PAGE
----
The weather was delightfully cool, and though rain fell heavily every day and there were no tents, all were in the highest spirits. The strain of the life on Anzac had gone and we were moving off to whatsoever God had in store for us; not this time on our feet, but in our rightful manner upon our beloved horses. And when the nights were wet and cold and the ration train arrived late and there was no firewood, yet the E.S.R. in its wisdom had seen fit at this time to duplicate the railway line from Cairo to Ismailia, and for the purpose had stacked quantities of creosoted sleepers—and creosoted wood does make a bright and cheerful fire! And so we journeyed through the land of Goshen, passing the night of January 27th at Abu Sueir, the ancient Pithom—the treasure city which the Israelites of old made for Pharaoh. On the fourth day we had passed through the lines of Tel el Kebir, now filled with sand but distinctly traceable; and on the sixth day, the day after passing Abu Sueir, arrived at Moascar. The next morning we rode through Ismailia and marched past General Sir Archibald Murray, then Commander-in-Chief in Egypt. He was accompanied by General Sir A. Godley—whose headquarters were in Ismailia—and General Sir A. H. Russell, the Brigade's old Commander. And on the evening of the seventh day we arrived at Serapeum and settled down into a comfortable camp in the sand about one mile from the banks of the Canal.
Now began training in earnest—rifle shooting, machine gun shooting, tactical exercises, boxing matches, swimming in the Canal, filled up the days—and happy days they were.
The weather was still cool and the nights bracingly cold. All the old hands were losing the "Gallipoli strain," and to the new hands the life was wonderfully interesting. Then came sorrow, with the breaking of many friendships; for there was being organised at Moascar the New Zealand Infantry Division, for the completion of which the New Zealand Mounted Rifles Brigade was peremptorily ordered to find some 50 officers and 2000 men. They went reluctantly to the artillery and to the infantry, and together with the Maoris, formed the Pioneer Battalion.page 8
This forceful and rigorous policy depleted the Brigade of some of its best officers and "Main Body" N.C.Os. and men. Many of these were in the details camps just out of hospital and recovering from wounds and sickness incurred on the Peninsula, and they were summarily transferred to batteries, transport, or infantry battalions. N.C.Os. of long experience as mounted riflemen were reduced to the ranks where privates or gunners only were required, and were not given a chance to volunteer; nor was the Brigadier given a chance to call for volunteers, for men were seized in the training camps.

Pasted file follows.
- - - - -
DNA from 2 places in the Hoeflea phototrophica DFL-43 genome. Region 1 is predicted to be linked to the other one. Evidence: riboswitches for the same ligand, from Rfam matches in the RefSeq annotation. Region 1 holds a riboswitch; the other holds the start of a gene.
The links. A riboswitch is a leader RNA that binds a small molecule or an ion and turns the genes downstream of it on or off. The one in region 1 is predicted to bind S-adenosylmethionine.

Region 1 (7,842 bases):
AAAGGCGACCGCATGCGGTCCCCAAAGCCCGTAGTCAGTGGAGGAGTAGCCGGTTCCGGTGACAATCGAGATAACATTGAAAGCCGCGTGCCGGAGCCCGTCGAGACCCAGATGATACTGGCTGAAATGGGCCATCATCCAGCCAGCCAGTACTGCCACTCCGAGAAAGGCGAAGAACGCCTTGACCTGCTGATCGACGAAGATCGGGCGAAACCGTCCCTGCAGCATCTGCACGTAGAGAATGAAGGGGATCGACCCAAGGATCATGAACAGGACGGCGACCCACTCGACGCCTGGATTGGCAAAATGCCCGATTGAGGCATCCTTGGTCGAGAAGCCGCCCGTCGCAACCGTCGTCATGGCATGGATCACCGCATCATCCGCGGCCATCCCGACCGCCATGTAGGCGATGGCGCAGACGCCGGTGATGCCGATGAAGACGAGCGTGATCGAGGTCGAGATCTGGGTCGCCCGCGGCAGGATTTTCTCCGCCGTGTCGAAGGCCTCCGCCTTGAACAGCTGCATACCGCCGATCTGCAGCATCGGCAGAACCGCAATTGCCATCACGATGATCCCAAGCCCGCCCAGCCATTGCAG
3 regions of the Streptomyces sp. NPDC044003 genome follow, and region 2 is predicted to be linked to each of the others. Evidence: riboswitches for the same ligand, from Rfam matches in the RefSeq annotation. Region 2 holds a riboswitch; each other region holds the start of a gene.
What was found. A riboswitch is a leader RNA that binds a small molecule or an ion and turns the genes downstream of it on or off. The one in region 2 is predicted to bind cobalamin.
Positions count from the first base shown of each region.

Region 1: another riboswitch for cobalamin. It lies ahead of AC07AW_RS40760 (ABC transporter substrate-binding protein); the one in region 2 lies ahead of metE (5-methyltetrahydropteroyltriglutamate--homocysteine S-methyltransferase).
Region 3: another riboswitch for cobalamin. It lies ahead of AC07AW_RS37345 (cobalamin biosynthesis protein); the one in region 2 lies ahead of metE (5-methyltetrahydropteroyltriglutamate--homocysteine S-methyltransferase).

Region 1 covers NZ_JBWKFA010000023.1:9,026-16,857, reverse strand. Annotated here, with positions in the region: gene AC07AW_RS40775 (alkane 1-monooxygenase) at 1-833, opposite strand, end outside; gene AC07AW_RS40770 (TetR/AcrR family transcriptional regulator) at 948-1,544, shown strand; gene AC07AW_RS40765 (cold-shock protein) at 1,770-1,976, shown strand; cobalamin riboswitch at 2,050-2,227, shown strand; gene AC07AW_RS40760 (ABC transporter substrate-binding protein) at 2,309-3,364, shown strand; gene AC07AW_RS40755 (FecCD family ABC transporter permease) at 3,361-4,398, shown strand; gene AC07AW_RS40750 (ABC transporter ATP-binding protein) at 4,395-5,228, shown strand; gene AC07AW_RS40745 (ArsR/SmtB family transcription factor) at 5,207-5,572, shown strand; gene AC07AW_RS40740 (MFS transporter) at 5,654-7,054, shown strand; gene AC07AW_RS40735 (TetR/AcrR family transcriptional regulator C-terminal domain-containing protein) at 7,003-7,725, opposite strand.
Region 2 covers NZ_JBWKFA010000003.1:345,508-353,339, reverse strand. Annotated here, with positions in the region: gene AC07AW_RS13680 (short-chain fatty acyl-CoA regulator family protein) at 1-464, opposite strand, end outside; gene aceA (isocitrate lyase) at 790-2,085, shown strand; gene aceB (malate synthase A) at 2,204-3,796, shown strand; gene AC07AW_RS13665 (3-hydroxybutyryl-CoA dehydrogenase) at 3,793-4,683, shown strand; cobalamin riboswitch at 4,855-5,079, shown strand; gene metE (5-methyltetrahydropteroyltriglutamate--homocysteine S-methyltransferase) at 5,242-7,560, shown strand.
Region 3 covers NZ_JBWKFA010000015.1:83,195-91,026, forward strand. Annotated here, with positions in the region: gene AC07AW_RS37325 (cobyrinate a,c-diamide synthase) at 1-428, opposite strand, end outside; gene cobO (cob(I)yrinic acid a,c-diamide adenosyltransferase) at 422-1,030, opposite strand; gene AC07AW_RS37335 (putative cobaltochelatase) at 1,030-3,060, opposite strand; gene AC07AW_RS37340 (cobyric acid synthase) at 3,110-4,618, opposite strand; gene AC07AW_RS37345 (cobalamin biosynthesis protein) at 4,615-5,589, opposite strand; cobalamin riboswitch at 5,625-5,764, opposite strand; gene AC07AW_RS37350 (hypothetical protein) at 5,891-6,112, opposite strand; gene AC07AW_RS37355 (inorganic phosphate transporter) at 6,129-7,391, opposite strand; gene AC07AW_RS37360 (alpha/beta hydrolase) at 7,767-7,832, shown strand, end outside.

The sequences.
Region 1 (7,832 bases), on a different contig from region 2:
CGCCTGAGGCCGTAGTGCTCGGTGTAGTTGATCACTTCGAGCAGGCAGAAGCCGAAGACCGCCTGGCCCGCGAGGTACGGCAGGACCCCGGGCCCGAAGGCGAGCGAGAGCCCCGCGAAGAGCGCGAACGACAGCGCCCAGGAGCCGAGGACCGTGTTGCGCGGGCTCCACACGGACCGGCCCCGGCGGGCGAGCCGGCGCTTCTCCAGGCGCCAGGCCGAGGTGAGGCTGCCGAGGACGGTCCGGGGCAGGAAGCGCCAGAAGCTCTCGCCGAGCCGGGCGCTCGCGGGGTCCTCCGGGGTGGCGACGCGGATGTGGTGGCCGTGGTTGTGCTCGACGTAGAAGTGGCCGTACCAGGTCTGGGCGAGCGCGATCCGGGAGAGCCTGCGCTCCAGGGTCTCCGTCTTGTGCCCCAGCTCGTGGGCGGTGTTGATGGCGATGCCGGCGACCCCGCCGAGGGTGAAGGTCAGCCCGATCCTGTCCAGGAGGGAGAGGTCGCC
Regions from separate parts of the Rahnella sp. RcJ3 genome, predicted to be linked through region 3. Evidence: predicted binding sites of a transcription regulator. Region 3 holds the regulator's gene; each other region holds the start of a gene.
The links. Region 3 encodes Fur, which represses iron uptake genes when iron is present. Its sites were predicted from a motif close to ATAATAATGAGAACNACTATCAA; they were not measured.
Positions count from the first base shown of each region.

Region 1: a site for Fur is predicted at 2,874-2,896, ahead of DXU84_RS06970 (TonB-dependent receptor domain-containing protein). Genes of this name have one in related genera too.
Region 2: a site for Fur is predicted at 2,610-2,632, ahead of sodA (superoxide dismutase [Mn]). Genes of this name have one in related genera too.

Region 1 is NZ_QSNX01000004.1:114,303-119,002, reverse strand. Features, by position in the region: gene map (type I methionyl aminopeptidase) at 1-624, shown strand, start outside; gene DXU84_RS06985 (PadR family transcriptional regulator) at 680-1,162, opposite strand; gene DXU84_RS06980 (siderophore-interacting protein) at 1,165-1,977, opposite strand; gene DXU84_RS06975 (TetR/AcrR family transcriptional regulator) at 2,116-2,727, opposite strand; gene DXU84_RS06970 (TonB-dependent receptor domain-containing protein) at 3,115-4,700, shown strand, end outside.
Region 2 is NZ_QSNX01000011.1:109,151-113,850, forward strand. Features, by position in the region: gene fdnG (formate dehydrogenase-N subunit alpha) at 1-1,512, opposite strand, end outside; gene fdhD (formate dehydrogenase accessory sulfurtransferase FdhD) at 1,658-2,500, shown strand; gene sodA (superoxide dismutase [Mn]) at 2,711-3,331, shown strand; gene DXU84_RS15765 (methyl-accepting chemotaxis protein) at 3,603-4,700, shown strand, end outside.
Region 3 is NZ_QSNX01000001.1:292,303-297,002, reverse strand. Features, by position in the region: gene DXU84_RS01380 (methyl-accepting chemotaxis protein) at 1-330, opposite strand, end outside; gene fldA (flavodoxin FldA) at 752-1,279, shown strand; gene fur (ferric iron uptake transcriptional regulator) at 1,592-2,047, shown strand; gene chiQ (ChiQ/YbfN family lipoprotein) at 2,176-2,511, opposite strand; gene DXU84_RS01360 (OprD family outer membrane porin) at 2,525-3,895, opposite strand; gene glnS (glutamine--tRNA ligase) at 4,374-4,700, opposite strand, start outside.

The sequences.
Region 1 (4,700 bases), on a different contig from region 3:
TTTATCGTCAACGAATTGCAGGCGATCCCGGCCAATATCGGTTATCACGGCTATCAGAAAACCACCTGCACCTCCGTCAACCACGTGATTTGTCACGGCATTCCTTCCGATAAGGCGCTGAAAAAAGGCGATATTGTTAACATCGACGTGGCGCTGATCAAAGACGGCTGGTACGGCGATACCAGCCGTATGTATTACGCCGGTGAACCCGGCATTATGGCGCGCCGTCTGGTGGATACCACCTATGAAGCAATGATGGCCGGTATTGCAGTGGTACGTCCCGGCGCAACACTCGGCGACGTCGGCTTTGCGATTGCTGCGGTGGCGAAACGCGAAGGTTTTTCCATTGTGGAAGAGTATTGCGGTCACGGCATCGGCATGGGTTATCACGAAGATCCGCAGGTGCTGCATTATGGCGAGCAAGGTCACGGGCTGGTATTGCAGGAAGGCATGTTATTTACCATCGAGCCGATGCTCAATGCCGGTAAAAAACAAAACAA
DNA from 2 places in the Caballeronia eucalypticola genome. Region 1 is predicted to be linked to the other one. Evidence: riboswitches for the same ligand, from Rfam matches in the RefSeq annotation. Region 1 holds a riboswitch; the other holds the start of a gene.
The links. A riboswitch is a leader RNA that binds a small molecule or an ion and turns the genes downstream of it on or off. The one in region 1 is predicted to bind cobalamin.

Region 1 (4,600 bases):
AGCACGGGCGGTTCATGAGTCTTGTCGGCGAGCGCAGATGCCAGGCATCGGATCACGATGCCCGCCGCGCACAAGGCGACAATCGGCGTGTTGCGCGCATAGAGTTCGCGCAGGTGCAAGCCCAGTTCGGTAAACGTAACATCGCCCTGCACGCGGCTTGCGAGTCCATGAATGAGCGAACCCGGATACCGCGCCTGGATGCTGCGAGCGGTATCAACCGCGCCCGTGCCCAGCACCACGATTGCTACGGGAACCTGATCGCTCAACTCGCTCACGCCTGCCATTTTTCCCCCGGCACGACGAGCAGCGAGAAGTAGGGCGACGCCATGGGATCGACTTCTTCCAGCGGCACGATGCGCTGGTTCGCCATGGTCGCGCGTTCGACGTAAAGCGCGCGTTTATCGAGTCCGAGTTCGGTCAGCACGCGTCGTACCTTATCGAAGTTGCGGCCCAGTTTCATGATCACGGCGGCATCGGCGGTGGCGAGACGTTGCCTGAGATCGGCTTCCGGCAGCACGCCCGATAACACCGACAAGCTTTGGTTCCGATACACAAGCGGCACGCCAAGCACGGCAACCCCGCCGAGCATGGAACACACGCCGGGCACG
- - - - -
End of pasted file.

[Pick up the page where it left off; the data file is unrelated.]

In no unit of the Army is there greater esprit-de-corps than in a mounted regiment. It goes without saying that a man who willingly and voluntarily chooses a mounted unit, with all its added work of care for his horse in addition to the care of himself, is of necessity a man of steadfast purpose and of wide sympathies. In addition to the Brotherhood of the Regiment he belongs to the Brotherhood of the Horse, and from this twofold love springs a tribal feeling as strong as that which animated the Highland clans of old. And this Brigade had just been through a campaign the like of which for the welding of love and friendship between man and man has scarcely ever been equalled, and which was fought under a leader whose watchword to his men ever was—even as that of King Arthur to his knights of old: "Do everything that comes to you with all your might, and for reward just this—that to this Table Round ye all belong."
Amongst the officers so transferred was Major G. A. King, D.S.O., who had been the Brigade's Staff Captain since the Brigade was formed in New Zealand in 1914. His departure caused the greatest regret throughout the whole Brigade, for no other officer had so endeared himself to all ranks. His enthusiasm, his unbounded energy, his great knowledge of horses, arms, equipment, and all impedimenta of a mounted soldier's life, and his ever unfailing and smiling good humour proved a tower of strength to the whole Brigade and smoothed away many a difficulty. No one but he who had the good fortune to work intimately with George Augustus King can ever know how much the great reputation made by the Brigade throughout the War was due to him.page 9
On February 19th the well-known Commanding Officer of the Canterbury Regiment, Lieut.-Colonel John Findlay, affectionately called by his men "Old John," rejoined. He had been seriously wounded on Gallipoli in the breaking of the Turkish lines on the night of August 6th, and had been in hospital in England for some time. His arrival in his regimental lines was heralded by much cheering. This officer continued to command the Canterbury Regiment throughout the remainder of the War, and justly earned the distinction, conceded by both Australians and New Zealanders, of being the finest Regimental Commander in the Anzac Mounted Division. When it is remembered that this Division was the original cavalry formation in the Sinai Campaign, and the parent of all cavalry formations that eventually took part in the Palestine campaign, among whom it gained for itself the name of being the finest cavalry Division in the Army, it will be seen that the reputation won by Colonel Findlay was of the highest order.